If you happen to follow anyone online because they show your exercises or have you dropping #goals under their bikini pics, then you’ll probably get why Virtual Fitness Coach is a viable side hustle idea for some moms.
I know a couple of women who make money as virtual fitness coaches. One in particular began her business before the pandemic, which means she was a fitness coach before everyone had to move their training online.
This woman didn’t start out as a nutritionist, but years of involvement in Hollywood’s infamous beauty industry helped her develop a passion for all things healthy. She is fit and fabulous. Her skin, flawless. A few times a year, she leads people through a juice cleanse detox and she is a fitness boot camp fanatic.
Here’s the good part. She didn’t go out in search of nutrition credentials. That was the easy part. All she did was get the word out that she was thin and healthy and she would share her lifelong learning with people who may not have had the same level of passion and commitment to learning it on their own.
She serves as a guide – 100 pounds of mouth and wisdom (she’s really short, too, so don’t feel like it’s impossible – she’s quite petite). Forget about being politically correct and sparing your feelings. If she sees you packing on the pounds, she’s not opposed to shooting you an email or sharing an article with you on Facebook on the woes of being obese.
Hurt feelings or not, she knows her stuff. She can tell you what to eat and when to eat it, when to run and how often to run. She has studied the human body to the point that her body is a perfectly functioning machine. If you want your body to operate like a machine too, you follow every word that proceeds out of the mouth of your Virtual Fitness Coach.
The concept that created this business for her doesn’t just apply to the Virtual Fitness Coach. Whatever passion you have cultivated and developed on your own time and for your own edification will likely help another person. Take an inventory of your niche knowledge or special talents and see which are marketable. Don’t you dare leave the information and wisdom you’ve gained over the years to languish! Pass it on.
I Actually Have Three Subscriptions to Virtual Fitness Coaches
Dude, it’s about time for this, right? I’m busy. I don’t have time to visit gyms and the virtual thing helps me keep things interesting when I work out.
You may be thinking, Why would anyone PAY for a virtual fitness coach when they can use fitness apps like 30 Day Split and FitOn for free?
Personalities. There are people out there like me who want to get their training from women who look like them or who can relate to their challenges, right?
I downloaded FitOn to my phone. But I pay for two fitness subscriptions separately from that. . The first is Brittne Babe, whom I first discovered on Pinterest. She literally didn’t even look real her body was so legit. I made a one-time payment of $21 and some change to join her community where I get access to a dashboard, a list of courses, and her Facebook community. I love her. So, I bought her product.
My second subscription is with GetUpNation. I found Nardia on Instagram after I saw a post of Nardia’s before and after pics for her fitness journey. Her before pic were literally my same measurements. I binged dozens and dozens of her pics and videos. Then about a month ago, I bought a subscription to GetUpNation, her fitness community. It’s $5 a month or so and I don’t really have any intention of stopping it.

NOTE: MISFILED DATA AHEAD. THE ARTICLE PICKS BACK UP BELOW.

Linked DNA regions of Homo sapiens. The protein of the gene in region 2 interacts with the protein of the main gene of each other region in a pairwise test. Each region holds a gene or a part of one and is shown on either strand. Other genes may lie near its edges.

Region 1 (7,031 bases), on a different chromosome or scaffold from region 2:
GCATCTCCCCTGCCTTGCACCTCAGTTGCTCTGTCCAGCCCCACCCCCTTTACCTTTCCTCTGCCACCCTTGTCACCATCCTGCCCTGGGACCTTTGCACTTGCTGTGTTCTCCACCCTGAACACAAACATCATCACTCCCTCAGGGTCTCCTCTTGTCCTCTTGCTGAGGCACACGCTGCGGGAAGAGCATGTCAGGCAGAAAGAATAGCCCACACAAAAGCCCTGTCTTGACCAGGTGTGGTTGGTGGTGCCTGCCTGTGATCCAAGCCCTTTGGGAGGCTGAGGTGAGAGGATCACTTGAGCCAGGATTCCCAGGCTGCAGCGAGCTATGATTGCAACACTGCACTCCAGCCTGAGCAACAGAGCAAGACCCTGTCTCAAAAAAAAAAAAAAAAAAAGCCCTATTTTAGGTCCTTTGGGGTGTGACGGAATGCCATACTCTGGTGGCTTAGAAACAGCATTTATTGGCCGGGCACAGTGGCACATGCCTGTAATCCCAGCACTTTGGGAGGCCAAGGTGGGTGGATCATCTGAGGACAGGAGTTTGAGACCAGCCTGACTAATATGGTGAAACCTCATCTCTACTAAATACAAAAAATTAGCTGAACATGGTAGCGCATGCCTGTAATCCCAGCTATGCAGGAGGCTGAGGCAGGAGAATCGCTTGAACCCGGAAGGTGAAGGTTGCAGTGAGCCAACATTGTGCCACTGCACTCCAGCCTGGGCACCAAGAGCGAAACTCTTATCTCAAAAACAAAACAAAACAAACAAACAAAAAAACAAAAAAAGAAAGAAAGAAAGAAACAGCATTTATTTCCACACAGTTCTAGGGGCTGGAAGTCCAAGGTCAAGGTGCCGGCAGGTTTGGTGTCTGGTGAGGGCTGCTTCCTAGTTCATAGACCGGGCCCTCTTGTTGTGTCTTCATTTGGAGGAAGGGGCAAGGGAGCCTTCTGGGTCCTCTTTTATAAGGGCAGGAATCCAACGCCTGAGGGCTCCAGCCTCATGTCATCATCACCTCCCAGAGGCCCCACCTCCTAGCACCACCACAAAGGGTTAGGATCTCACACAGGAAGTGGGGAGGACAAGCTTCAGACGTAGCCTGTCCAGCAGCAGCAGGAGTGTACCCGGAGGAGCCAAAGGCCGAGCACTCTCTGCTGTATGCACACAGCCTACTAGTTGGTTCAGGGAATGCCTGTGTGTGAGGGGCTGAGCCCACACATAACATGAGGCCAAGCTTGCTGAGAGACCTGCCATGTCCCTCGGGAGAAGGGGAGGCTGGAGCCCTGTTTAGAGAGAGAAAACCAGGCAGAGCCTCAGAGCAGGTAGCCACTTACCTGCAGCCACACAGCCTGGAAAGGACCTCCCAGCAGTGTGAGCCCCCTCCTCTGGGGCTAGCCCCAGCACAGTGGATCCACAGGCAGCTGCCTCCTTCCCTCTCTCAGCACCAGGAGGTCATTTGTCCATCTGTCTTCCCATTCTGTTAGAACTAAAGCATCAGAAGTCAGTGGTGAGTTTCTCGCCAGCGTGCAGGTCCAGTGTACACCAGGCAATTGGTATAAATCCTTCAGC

But why, when I already have access to free communities? I like her. I wanted to support her. And Nardia’s has, like four or five kids, so she feels my pain and my struggle. But if she can get her body back together after having babies, so can I.
My daughter’s a dancer, and she follows dance communities. When some fancy-pants dancer offers a cheap course or has a special live training, she signs up and participates.
The bottom line: there’s opportunity here for you.
Tips for Becoming a Virtual Fitness Coach
The ability to offer insightful wisdom on the most effective (not the easiest, mind you) ways to cut unhealthy, fat-causing habits from someone’s lifestyle; a willingness to be painfully honest, Dr. Phil style; a deep understanding of the human body, nutrition and the way our bodies function; credibility
A great body and good health (lends credibility to your cause)
Nutritionists are formally educated. Many have undergraduate degrees. There are dozens of online universities currently offering degrees in nutrition science. Becoming a personal trainer is a much faster track, however, and lends itself rather nicely to a career as a health expert.
If you really know your stuff, you can start just by offering good advice to your followers.
Instagram is a great platform for offering bite-sized wisdom, walking people through exercises, sharing cooking tips, even showing how to shop and read labels. I actually follow a couple of fitness and nutrition influencers on Instagram – @brittnebabe (I’ve also paid for her membership club) and @getupwithnards. Brittne I learned about on Pinterest and Nardia I found on Instagram.
On Facebook, I’m a member of Dr. Jason Fung’s Intermittent Fasting group, as well as a member of a group for women who are interested in competing as a professional bodybuilder. So, I’m talking from experience here.
I would post full-length videos to YouTube and post 60-second clips to Instagram and Pinterest.
Two birds, girl.
If you want, you can start blogging and joining groups on Facebook for people who are trying to lose weight. You’re not there to pitch your services or your book or whatever… you’re there (once again) to engage with people and find out what their challenges are.
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